Thursday, 18 February 2016

It’s Show Time

February marks the first of the big yarn shows so we thought now might be a good time to showcase the shows up until the summer and tell you more about what each event has to offer.
Yarn shows are a great opportunity to meet up with friends, see exciting new products and brands as well as restocking your stash (of course!).

This show takes place in the Maltings in Farnham, just off the M3, a lovely location. It is a bit of a rabbit warren of a building but that means that every time you turn a corner there is a lovely surprise. Amanda Perkins has a special exhibition including some of her most memorable designs.
What to look out for: The talks are a very interesting feature and this year include Alison Ellen, Susan Crawford and a PomPom magazine Pomcast with Veera Välimäki.
Tickets: £7 in advance/£9 on the door

Just like it’s big sister in the Autumn this show, at Olympia in London, is a cornucopia of crafts from knitting and crochet to felt and patchwork with some papercraft for good measure. This year there will be over 2oo exhibitors so make sure you get there early!
What to look out for: UK Hand Knitting will have experts on hand to help solve your knitting and crochet problems.
Tickets: From £13

Based at the Royal Welsh Showground in Builth Wells, this event describes itself as a Festival and it certainly has that kind of atmosphere.  It will be celebrating it’s 11th year in 2016 and features some wonderful Welsh artisans as well as indie brands from around the UK and beyond.
What to look out for: Flock Gathering – a chance to get together at the end of the first day to knit, crochet and natter.
Tickets: £10

Woolfest was the first British Yarn show, according to it’s website, and is clearly a favourite with visitors travelling from all over the UK and even from Europe to the beautiful town of Cockermouth in Cumbria. The event is a showcase of wool and wool related crafts and there is always so much to inspire you. What is particularly nice about this show is to see so many Scottish exhibitors and a large amount of felt artists who are very inspiring.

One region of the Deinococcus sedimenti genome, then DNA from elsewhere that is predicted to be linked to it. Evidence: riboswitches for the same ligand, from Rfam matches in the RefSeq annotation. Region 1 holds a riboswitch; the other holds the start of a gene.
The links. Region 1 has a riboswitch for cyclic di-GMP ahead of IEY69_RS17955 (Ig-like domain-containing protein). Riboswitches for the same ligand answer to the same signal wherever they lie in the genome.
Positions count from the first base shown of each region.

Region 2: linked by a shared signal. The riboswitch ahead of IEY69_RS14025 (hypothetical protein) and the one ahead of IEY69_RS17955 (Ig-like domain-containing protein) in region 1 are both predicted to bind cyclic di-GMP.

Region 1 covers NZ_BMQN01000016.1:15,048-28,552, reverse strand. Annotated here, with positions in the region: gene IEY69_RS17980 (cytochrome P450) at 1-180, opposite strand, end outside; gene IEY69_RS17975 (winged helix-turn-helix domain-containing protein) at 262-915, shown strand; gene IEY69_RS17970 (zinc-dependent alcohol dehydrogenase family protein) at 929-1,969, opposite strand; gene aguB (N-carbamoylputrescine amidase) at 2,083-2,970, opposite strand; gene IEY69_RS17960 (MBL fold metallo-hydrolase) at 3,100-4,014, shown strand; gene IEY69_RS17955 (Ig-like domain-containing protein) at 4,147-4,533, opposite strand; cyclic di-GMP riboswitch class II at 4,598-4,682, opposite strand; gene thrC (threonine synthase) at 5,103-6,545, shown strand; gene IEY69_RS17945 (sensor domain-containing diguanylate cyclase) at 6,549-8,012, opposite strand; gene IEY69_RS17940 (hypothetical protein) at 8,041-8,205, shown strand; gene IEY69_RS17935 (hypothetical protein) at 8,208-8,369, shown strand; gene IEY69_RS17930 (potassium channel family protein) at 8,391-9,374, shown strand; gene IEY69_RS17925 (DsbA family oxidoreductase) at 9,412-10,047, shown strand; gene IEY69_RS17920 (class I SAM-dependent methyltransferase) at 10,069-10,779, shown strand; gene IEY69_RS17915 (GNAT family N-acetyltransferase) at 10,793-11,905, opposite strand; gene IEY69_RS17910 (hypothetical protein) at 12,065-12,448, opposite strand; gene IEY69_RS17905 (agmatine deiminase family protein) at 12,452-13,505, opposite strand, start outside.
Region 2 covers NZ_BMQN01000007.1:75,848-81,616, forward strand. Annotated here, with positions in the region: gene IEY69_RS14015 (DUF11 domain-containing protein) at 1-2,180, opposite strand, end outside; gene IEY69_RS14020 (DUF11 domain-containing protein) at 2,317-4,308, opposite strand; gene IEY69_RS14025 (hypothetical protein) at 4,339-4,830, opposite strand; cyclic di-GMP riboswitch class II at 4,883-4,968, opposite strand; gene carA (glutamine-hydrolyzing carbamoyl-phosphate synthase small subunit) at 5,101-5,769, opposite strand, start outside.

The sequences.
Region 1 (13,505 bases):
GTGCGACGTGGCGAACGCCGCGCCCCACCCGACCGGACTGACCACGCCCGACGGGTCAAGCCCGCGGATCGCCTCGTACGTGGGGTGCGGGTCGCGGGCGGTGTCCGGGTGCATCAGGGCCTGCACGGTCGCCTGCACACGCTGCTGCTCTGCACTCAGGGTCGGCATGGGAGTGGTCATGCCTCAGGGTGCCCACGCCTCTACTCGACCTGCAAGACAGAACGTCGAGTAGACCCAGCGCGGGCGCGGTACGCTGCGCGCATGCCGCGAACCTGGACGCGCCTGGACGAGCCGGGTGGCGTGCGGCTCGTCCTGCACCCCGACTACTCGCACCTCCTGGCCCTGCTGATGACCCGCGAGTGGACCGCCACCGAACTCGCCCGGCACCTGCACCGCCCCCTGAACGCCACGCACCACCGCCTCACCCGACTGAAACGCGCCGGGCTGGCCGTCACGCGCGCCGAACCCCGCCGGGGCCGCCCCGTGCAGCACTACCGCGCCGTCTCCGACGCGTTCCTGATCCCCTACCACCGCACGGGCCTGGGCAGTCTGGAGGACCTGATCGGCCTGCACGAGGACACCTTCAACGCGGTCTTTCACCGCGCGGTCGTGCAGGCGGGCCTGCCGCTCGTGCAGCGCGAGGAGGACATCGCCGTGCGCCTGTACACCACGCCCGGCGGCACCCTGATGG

What to look out for: Lots of livestock; rare sheep breeds, goats and alpacas who are paraded around the main ring for you to admire and learn more about.
Tickets: £8

This event takes place in the grounds of Redbourn Upper School, Ampthill in Bedfordshire. It may not be the biggest show but the variety of crafts is comprehensive and you will often find new, smaller brands launch themselves at this event.  The workshops feature tutors from all over the world and the organisers work very hard to come up with some unique opportunities to learn more about your preferred craft or even try a new one.
What to look out for: The sheep shearing demonstrations are always worth watching.
Tickets: £8

Why not leave us a comment about your favourite show and why you love it?

Tuesday, 9 February 2016

An Interview with Susan Crawford

Recently we told you about a new set of blog posts we have been planning, interviewing your favourite designers.  The first name that was nominated on our Facebook page was the legendary Susan Crawford, who is know for her sympathetic interpretations of beautiful vintage knitting patterns.  We caught up with her after a trip to Edinburgh where she was researching her next book.

How did you get started as a hand knit designer?